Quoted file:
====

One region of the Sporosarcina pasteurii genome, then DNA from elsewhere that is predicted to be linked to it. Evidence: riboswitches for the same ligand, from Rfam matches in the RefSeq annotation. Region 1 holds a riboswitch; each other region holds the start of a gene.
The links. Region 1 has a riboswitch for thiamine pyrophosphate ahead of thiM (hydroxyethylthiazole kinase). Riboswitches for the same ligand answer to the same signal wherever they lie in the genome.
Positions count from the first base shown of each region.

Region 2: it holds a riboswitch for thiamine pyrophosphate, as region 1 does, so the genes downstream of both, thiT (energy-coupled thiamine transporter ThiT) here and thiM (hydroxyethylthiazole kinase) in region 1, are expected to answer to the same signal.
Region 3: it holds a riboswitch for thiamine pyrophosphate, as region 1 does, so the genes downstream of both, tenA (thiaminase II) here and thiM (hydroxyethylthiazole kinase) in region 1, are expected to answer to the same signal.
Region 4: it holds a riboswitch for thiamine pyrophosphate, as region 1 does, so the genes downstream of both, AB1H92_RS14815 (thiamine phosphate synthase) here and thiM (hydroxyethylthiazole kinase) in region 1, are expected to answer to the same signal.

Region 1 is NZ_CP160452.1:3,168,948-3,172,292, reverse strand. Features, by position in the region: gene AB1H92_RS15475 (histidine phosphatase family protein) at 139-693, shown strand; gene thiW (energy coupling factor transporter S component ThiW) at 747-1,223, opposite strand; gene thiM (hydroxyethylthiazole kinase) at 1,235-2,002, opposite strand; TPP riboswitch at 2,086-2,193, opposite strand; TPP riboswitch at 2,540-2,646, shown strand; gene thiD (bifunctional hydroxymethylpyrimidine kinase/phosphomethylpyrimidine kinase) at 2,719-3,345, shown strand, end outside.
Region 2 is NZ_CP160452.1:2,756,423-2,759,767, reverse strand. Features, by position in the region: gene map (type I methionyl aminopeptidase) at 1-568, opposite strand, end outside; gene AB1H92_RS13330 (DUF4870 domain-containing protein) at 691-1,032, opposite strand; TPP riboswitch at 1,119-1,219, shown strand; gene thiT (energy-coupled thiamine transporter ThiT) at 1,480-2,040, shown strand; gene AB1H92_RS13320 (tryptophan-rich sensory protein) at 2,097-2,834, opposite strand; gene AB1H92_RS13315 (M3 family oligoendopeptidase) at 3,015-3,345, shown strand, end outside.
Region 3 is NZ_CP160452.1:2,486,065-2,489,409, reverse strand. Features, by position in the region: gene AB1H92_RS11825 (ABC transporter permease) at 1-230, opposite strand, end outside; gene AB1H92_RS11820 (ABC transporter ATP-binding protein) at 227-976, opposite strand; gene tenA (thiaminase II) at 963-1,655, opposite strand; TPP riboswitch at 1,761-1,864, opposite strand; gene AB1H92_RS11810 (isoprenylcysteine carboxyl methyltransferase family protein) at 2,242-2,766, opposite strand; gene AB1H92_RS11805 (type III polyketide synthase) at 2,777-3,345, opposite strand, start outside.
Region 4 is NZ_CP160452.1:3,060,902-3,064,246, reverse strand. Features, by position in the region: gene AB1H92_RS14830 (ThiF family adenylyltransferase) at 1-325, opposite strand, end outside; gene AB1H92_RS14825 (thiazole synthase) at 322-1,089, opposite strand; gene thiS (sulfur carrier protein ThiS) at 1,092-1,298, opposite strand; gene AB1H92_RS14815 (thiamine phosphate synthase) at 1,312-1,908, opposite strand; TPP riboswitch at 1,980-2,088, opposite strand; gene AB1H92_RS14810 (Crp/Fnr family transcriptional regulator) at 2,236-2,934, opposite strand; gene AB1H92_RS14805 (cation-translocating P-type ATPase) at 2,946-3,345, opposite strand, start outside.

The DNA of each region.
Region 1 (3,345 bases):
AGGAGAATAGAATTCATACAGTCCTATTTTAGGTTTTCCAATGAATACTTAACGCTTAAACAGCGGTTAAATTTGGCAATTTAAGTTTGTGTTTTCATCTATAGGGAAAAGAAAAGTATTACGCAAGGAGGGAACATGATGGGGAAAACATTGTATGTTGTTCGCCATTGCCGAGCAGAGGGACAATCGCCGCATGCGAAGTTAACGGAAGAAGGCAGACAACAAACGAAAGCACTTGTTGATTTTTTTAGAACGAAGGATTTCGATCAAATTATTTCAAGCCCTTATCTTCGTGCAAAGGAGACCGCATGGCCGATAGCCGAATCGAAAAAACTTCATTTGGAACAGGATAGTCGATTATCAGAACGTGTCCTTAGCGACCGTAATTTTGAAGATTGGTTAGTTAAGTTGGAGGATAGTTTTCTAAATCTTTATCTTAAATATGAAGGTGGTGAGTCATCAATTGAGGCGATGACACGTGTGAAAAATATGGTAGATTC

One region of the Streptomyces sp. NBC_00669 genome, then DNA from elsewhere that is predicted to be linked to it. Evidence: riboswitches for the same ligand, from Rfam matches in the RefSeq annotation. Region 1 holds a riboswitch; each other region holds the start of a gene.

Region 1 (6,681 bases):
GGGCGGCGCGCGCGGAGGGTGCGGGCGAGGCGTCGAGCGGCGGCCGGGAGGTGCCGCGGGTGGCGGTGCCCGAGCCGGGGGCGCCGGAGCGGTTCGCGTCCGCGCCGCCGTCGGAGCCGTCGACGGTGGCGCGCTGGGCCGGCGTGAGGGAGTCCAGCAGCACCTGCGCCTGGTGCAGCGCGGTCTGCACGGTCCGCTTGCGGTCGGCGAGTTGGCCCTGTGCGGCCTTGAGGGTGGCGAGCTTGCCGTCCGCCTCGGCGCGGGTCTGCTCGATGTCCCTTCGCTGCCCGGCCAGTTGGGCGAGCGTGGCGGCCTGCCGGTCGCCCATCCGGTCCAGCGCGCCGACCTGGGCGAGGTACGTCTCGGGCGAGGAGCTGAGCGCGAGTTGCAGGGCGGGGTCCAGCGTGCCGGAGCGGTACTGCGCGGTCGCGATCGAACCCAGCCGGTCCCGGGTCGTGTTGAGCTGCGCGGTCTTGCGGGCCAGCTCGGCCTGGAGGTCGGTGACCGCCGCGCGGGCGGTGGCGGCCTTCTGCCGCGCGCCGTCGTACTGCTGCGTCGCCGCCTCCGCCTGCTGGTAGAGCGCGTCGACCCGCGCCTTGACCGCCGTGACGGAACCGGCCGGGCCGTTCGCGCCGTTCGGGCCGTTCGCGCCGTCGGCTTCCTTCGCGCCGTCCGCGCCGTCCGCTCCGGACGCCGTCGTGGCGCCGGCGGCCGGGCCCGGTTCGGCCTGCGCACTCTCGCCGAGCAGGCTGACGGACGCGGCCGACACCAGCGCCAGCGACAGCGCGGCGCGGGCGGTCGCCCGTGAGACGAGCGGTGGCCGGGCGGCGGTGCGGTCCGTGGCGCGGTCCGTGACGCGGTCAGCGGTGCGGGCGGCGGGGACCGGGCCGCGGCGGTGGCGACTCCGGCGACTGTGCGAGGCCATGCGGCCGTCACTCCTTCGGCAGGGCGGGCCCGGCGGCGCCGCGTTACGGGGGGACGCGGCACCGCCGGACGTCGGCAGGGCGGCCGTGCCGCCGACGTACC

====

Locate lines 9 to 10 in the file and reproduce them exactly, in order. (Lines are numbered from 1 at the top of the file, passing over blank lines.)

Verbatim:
Region 3 is NZ_CP160452.1:2,486,065-2,489,409, reverse strand. Features, by position in the region: gene AB1H92_RS11825 (ABC transporter permease) at 1-230, opposite strand, end outside; gene AB1H92_RS11820 (ABC transporter ATP-binding protein) at 227-976, opposite strand; gene tenA (thiaminase II) at 963-1,655, opposite strand; TPP riboswitch at 1,761-1,864, opposite strand; gene AB1H92_RS11810 (isoprenylcysteine carboxyl methyltransferase family protein) at 2,242-2,766, opposite strand; gene AB1H92_RS11805 (type III polyketide synthase) at 2,777-3,345, opposite strand, start outside.
Region 4 is NZ_CP160452.1:3,060,902-3,064,246, reverse strand. Features, by position in the region: gene AB1H92_RS14830 (ThiF family adenylyltransferase) at 1-325, opposite strand, end outside; gene AB1H92_RS14825 (thiazole synthase) at 322-1,089, opposite strand; gene thiS (sulfur carrier protein ThiS) at 1,092-1,298, opposite strand; gene AB1H92_RS14815 (thiamine phosphate synthase) at 1,312-1,908, opposite strand; TPP riboswitch at 1,980-2,088, opposite strand; gene AB1H92_RS14810 (Crp/Fnr family transcriptional regulator) at 2,236-2,934, opposite strand; gene AB1H92_RS14805 (cation-translocating P-type ATPase) at 2,946-3,345, opposite strand, start outside.